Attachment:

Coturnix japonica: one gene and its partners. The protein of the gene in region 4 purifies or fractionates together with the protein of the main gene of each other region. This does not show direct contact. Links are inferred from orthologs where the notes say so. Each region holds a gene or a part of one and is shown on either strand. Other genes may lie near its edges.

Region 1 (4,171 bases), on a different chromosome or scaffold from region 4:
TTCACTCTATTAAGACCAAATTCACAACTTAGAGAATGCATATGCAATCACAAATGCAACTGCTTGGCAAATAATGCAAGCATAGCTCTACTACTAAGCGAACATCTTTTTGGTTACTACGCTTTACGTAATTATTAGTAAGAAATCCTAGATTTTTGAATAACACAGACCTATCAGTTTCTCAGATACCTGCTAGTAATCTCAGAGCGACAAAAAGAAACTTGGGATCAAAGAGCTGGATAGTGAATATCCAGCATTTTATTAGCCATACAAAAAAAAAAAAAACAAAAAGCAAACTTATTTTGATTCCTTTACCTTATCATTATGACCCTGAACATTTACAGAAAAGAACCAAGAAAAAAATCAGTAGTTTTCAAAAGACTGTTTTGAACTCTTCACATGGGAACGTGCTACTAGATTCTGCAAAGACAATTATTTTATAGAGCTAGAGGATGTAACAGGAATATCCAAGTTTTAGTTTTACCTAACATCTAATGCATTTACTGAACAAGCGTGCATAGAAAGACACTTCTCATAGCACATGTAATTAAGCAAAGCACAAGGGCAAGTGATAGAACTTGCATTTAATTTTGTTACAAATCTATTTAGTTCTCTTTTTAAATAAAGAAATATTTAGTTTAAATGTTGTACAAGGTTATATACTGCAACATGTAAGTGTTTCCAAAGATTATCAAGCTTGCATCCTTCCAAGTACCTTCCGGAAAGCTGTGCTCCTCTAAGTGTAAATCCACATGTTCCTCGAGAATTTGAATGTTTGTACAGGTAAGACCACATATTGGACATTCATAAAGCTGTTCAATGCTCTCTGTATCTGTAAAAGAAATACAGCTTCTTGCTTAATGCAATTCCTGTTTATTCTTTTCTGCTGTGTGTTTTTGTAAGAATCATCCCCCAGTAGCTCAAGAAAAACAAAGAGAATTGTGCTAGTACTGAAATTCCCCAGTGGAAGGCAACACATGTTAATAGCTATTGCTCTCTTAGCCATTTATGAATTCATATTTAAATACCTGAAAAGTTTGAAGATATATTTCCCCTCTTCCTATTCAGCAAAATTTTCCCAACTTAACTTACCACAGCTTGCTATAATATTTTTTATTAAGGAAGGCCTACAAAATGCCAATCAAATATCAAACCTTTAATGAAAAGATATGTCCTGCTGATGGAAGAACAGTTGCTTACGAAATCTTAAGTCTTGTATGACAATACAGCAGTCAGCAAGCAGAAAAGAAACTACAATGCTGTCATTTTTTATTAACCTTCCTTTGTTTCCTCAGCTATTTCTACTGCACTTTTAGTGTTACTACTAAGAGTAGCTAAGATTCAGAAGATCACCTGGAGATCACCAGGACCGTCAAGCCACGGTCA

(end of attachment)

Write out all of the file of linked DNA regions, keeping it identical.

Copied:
Coturnix japonica: one gene and its partners. The protein of the gene in region 4 purifies or fractionates together with the protein of the main gene of each other region. This does not show direct contact. Links are inferred from orthologs where the notes say so. Each region holds a gene or a part of one and is shown on either strand. Other genes may lie near its edges.

Region 1 (4,171 bases), on a different chromosome or scaffold from region 4:
TTCACTCTATTAAGACCAAATTCACAACTTAGAGAATGCATATGCAATCACAAATGCAACTGCTTGGCAAATAATGCAAGCATAGCTCTACTACTAAGCGAACATCTTTTTGGTTACTACGCTTTACGTAATTATTAGTAAGAAATCCTAGATTTTTGAATAACACAGACCTATCAGTTTCTCAGATACCTGCTAGTAATCTCAGAGCGACAAAAAGAAACTTGGGATCAAAGAGCTGGATAGTGAATATCCAGCATTTTATTAGCCATACAAAAAAAAAAAAAACAAAAAGCAAACTTATTTTGATTCCTTTACCTTATCATTATGACCCTGAACATTTACAGAAAAGAACCAAGAAAAAAATCAGTAGTTTTCAAAAGACTGTTTTGAACTCTTCACATGGGAACGTGCTACTAGATTCTGCAAAGACAATTATTTTATAGAGCTAGAGGATGTAACAGGAATATCCAAGTTTTAGTTTTACCTAACATCTAATGCATTTACTGAACAAGCGTGCATAGAAAGACACTTCTCATAGCACATGTAATTAAGCAAAGCACAAGGGCAAGTGATAGAACTTGCATTTAATTTTGTTACAAATCTATTTAGTTCTCTTTTTAAATAAAGAAATATTTAGTTTAAATGTTGTACAAGGTTATATACTGCAACATGTAAGTGTTTCCAAAGATTATCAAGCTTGCATCCTTCCAAGTACCTTCCGGAAAGCTGTGCTCCTCTAAGTGTAAATCCACATGTTCCTCGAGAATTTGAATGTTTGTACAGGTAAGACCACATATTGGACATTCATAAAGCTGTTCAATGCTCTCTGTATCTGTAAAAGAAATACAGCTTCTTGCTTAATGCAATTCCTGTTTATTCTTTTCTGCTGTGTGTTTTTGTAAGAATCATCCCCCAGTAGCTCAAGAAAAACAAAGAGAATTGTGCTAGTACTGAAATTCCCCAGTGGAAGGCAACACATGTTAATAGCTATTGCTCTCTTAGCCATTTATGAATTCATATTTAAATACCTGAAAAGTTTGAAGATATATTTCCCCTCTTCCTATTCAGCAAAATTTTCCCAACTTAACTTACCACAGCTTGCTATAATATTTTTTATTAAGGAAGGCCTACAAAATGCCAATCAAATATCAAACCTTTAATGAAAAGATATGTCCTGCTGATGGAAGAACAGTTGCTTACGAAATCTTAAGTCTTGTATGACAATACAGCAGTCAGCAAGCAGAAAAGAAACTACAATGCTGTCATTTTTTATTAACCTTCCTTTGTTTCCTCAGCTATTTCTACTGCACTTTTAGTGTTACTACTAAGAGTAGCTAAGATTCAGAAGATCACCTGGAGATCACCAGGACCGTCAAGCCACGGTCA